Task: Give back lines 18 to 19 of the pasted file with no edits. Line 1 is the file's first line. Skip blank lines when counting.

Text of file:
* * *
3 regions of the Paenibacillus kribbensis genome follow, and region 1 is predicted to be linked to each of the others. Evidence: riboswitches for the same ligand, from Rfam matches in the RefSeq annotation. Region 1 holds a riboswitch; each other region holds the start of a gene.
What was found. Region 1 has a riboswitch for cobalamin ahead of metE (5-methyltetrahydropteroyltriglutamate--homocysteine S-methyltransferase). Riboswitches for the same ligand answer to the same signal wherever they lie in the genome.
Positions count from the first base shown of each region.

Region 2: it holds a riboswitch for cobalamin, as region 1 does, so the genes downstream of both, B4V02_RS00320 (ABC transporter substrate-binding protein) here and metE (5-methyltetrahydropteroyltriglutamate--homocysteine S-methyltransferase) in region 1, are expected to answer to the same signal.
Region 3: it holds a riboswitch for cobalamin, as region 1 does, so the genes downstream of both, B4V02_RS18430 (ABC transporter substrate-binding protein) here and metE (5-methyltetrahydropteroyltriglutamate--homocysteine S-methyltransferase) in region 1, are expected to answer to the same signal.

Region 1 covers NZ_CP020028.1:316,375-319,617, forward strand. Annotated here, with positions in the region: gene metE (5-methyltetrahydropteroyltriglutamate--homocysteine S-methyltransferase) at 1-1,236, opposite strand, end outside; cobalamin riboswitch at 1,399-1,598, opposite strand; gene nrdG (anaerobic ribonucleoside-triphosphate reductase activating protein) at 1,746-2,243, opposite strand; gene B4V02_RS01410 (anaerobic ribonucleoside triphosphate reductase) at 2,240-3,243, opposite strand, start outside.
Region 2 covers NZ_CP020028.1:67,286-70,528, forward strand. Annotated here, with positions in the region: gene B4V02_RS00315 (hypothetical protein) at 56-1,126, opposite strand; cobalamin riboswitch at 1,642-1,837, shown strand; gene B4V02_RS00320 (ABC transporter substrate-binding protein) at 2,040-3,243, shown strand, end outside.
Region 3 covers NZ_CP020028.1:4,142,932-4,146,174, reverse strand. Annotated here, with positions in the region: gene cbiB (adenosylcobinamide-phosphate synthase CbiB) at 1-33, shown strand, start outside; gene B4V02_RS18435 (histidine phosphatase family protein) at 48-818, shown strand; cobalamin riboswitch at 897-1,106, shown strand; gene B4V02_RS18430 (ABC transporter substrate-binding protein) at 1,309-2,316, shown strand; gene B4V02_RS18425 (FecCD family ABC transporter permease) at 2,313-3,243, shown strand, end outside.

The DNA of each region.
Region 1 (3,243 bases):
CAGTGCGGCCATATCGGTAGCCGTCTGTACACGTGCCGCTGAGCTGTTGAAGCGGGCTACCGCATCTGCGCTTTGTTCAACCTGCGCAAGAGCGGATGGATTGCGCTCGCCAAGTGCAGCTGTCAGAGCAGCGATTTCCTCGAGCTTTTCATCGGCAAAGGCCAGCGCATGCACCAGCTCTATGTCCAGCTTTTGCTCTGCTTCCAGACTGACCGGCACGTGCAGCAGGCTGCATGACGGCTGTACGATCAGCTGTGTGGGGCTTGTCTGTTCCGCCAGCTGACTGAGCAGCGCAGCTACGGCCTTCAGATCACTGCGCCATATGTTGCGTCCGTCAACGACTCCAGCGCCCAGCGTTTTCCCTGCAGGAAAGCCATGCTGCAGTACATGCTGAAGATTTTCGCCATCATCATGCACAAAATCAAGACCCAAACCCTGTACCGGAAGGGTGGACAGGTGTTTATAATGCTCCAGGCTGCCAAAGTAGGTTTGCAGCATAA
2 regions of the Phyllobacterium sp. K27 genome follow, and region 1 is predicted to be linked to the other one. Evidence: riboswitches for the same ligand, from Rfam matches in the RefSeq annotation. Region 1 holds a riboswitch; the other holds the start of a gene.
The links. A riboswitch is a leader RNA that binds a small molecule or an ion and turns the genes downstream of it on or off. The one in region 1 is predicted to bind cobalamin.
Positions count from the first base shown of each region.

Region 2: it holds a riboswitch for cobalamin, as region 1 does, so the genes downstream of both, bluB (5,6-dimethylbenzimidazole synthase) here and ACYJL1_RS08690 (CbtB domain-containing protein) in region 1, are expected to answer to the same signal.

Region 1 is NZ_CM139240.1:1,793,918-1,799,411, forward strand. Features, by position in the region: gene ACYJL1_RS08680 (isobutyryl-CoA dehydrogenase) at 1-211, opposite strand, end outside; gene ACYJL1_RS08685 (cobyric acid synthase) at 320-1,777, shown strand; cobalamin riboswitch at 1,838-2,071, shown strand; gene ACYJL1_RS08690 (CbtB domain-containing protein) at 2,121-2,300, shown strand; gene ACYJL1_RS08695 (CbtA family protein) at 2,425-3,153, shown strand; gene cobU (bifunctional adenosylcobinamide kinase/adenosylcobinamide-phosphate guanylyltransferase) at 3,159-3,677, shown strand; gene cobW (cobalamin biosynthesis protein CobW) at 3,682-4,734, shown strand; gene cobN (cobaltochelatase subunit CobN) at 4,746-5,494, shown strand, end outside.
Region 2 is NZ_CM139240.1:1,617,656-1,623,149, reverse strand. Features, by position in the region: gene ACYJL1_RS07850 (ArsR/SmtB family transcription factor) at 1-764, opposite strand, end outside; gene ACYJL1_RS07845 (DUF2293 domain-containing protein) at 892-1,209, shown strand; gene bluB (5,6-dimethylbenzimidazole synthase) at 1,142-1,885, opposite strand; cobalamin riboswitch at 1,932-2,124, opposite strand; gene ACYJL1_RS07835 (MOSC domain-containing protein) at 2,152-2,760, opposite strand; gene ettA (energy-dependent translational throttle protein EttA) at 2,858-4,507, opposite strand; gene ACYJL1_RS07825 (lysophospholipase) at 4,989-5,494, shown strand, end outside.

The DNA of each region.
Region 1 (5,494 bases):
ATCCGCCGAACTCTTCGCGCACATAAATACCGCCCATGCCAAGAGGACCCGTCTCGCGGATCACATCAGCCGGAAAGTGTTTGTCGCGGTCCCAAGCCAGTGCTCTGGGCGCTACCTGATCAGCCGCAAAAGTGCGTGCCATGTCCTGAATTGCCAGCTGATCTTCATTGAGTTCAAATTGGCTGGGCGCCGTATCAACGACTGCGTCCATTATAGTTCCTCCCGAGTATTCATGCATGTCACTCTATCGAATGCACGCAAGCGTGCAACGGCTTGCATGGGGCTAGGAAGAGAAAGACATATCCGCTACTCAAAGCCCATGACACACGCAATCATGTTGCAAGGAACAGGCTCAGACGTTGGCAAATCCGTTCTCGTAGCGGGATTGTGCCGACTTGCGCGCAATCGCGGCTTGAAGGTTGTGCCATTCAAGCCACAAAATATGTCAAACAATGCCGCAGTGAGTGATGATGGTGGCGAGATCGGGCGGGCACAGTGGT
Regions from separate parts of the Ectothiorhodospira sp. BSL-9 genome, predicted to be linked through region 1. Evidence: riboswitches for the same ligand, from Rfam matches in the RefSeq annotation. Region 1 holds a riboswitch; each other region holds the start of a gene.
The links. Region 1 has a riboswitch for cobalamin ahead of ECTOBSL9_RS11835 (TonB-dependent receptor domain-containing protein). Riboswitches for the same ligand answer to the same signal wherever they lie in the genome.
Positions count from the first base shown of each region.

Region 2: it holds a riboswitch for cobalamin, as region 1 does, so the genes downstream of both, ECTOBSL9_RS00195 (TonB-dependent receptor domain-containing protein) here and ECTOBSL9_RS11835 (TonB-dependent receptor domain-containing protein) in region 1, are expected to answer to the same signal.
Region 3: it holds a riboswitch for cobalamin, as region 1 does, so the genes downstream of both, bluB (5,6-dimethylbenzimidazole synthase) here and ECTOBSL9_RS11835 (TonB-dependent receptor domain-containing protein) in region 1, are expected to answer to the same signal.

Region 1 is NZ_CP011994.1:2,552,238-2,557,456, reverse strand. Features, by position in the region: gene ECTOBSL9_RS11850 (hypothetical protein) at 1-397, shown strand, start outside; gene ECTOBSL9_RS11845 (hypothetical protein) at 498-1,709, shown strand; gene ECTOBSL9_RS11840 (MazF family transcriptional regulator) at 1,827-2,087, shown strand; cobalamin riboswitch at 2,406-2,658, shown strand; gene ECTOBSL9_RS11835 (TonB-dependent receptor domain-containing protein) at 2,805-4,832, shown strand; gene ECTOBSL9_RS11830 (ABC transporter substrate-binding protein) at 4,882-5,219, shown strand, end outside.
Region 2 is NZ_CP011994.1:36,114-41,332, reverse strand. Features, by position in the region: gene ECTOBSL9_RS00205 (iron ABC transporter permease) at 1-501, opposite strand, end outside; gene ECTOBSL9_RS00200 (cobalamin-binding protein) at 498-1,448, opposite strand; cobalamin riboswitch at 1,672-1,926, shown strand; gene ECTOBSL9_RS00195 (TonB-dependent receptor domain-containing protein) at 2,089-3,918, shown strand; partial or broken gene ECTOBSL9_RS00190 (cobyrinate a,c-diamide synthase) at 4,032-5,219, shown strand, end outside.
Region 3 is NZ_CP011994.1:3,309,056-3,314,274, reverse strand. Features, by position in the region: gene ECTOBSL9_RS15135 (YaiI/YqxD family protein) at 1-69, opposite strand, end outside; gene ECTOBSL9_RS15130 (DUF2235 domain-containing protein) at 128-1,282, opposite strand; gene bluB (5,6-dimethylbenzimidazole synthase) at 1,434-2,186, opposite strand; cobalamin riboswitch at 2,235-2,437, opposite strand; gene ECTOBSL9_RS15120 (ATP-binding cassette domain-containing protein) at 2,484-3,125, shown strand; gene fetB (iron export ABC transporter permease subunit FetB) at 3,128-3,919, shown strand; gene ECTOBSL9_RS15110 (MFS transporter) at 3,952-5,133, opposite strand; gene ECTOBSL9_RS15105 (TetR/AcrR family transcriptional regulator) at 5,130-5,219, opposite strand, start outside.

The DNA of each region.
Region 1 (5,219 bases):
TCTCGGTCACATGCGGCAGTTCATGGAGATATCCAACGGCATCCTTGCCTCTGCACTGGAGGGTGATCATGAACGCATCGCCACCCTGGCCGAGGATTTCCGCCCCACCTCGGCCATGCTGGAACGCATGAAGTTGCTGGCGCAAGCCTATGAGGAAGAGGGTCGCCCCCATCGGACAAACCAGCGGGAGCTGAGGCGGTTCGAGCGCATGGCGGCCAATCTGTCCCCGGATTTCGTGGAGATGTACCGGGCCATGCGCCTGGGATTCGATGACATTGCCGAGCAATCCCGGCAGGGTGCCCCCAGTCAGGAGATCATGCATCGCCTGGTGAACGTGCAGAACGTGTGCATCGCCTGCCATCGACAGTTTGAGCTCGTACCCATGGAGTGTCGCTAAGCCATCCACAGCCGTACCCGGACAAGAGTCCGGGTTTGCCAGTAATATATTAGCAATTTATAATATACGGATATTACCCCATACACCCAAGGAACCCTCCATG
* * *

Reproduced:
The DNA of each region.
Region 1 (5,494 bases):